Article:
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New Novel 'The More They Disappear' Examines Small-Town Drug Abuse

By Seth Ferranti 08/01/16

Jesse Donaldson's debut novel is a riveting drug and crime misadventure that sheds light on the integral early stages of the current national opiate epidemic.

New Novel 'The More They Disappear' Examines Small-Town Drug Abuse
via author

Jesse Donaldson is no stranger to the impact that OxyContin can have on a community. The Kentucky native and novelist witnessed the realities of “Hillbilly Heroin” firsthand. In the late-to-mid '90s, when opioids flashed on the scene in Kentucky, he had his fill of pills, alcohol and bad decisions. In his debut novel, The More They Disappear, Donaldson brings light to the seemingly never-ending and growing opiate epidemic in our country—a problem that seems to spiral out of control more and more each day.

Author Jesse Donaldson (Photo by Danny Brown)

The story’s jumping-off point is the murder investigation of a long-time Kentucky sheriff who is gunned down by a teenager in the throes of addiction and all that comes with it. A chief deputy is charged with running the investigation and solving the crime. But the more the deputy investigates, the deeper the web spins. He is thrown into a world of trailer parks and ATV trails, tobacco farms and country clubs, and riverboat casinos to the rich Kentucky suburbs. 

“The initial crime was taken from a real life event. A long-time Kentucky sheriff was murdered by a strange cabal—a political rival, a drug-dealer, and an addict. I changed the story a lot but that was my entry into the book’s subject matter,” Donaldson tells The Fix. “The entire idea of a sheriff seems odd to me. It’s an elected official who enforces the law. That’s kind of a red flag, right? Especially in counties where there’s little other police presence. A corrupt sheriff can dole out favors or enact revenge. The position, by design, lends itself to abuse.”

The novel is like a mash-up of Justified meets Methland—a riveting drug and crime misadventure that represents the early days of the Oxy situation and sheds light on a time period that was integral to what’s become our national opiate epidemic. As all the evidence from the deputy’s investigation points toward an unlikely suspect, he questions whether the law can even handle the chaos that the Oxy trade unleashed. The story takes on small-town drug abuse firsthand and takes readers into the darkest parts of the drug-addicted characters.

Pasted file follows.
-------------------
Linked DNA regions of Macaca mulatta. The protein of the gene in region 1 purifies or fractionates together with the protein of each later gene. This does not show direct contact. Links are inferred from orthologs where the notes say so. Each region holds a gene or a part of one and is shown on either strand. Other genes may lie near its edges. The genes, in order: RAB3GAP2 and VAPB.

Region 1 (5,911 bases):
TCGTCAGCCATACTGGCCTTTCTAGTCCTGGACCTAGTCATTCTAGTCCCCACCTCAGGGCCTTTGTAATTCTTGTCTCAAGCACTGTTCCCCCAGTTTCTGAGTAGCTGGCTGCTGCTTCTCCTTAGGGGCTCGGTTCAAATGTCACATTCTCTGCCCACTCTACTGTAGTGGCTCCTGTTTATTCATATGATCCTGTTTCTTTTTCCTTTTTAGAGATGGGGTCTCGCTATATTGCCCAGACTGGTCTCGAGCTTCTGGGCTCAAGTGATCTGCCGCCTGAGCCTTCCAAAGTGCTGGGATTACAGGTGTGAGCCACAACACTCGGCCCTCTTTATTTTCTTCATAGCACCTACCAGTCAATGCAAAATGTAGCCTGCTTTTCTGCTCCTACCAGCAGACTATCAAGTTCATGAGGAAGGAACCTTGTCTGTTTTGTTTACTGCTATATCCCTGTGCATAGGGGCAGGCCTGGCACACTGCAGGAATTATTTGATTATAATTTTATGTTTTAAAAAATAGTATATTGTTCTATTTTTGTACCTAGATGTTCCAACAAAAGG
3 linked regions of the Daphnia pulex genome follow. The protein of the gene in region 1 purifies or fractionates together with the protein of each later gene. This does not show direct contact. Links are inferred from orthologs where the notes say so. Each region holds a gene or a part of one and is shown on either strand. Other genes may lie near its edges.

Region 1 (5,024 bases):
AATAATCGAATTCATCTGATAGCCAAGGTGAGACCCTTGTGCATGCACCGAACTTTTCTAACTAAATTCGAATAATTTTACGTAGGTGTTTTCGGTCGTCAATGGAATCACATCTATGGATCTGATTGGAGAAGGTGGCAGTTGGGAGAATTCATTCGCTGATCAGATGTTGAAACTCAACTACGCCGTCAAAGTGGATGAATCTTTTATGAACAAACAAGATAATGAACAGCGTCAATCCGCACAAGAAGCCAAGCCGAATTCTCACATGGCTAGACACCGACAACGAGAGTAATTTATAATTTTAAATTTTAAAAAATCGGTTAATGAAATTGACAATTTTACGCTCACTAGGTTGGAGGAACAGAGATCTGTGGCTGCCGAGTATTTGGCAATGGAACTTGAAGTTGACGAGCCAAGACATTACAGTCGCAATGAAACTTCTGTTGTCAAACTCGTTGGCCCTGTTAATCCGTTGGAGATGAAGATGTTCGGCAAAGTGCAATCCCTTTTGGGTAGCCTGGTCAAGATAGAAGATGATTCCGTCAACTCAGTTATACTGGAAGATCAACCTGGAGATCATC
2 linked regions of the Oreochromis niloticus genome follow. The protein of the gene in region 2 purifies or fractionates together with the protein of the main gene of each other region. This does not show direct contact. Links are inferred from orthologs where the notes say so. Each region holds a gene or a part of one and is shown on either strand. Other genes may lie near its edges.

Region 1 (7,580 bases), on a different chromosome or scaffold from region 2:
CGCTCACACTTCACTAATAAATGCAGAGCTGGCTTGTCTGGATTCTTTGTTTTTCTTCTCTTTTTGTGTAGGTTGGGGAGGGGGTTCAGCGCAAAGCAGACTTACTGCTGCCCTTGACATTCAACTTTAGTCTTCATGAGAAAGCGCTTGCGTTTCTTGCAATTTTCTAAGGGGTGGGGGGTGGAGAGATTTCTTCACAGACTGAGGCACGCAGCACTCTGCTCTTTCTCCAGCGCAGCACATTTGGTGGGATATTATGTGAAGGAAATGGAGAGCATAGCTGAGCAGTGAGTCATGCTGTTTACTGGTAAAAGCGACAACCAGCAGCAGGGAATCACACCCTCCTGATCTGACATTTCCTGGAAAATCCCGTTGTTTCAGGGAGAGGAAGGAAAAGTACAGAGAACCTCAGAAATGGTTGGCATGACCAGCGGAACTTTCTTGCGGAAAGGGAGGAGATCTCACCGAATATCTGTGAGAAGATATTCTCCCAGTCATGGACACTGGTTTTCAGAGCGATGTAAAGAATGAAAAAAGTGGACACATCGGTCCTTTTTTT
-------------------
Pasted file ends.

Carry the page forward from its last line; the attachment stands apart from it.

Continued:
“An editor wanted me to set the book in 2016, but I said no. The Oxy situation has changed. People still abuse Oxy, but the state’s prescription drug monitoring system is fairly effective. To Kentucky’s credit, it was one of the first states to realize how big a problem Oxy was and took steps to stem the tide of pills,” Donaldson tells The Fix. “And yet, as we know now, what the state couldn’t control was the vacuum that its regulation created. Into that vacuum entered heroin. Kentucky, like the rest of America, is fighting a terrible heroin problem. Especially in the northern part of the state, where my book is set.”

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After landing on the US Marshals Top-15 Most Wanted list and being sentenced to a 25 year sentence in federal prison for a first-time, nonviolent LSD offense, Seth built a writing and journalism career from his cell block. His raw portrayals of prison life and crack era gangsters graced the pages of Don DivaHoopshype and VICE. From prison he established Gorilla Convict, a true-crime publisher and website that documents the stories that the mainstream media can’t get with books like Prison Stories and Street Legends. His story has been covered by The Washington PostThe Washington Times, and Rolling Stone.

Since his release in 2015 he’s worked hard to launch GR1ND Studios, where true crime and comics clash. GR1ND Studios is bringing variety to the comic shelf by way of the American underground. These groundbreaking graphic novels tell the true story of prohibition-era mobsters, inner-city drug lords, and suburban drug dealers. Seth is currently working out of St. Louis, Missouri, writing for The FixVICEOZY, Daily Beast, and Penthouse and moving into the world of film. Check out his first short, Easter Bunny Assassin at You can find Seth on Linkedin or follow him on Twitter.

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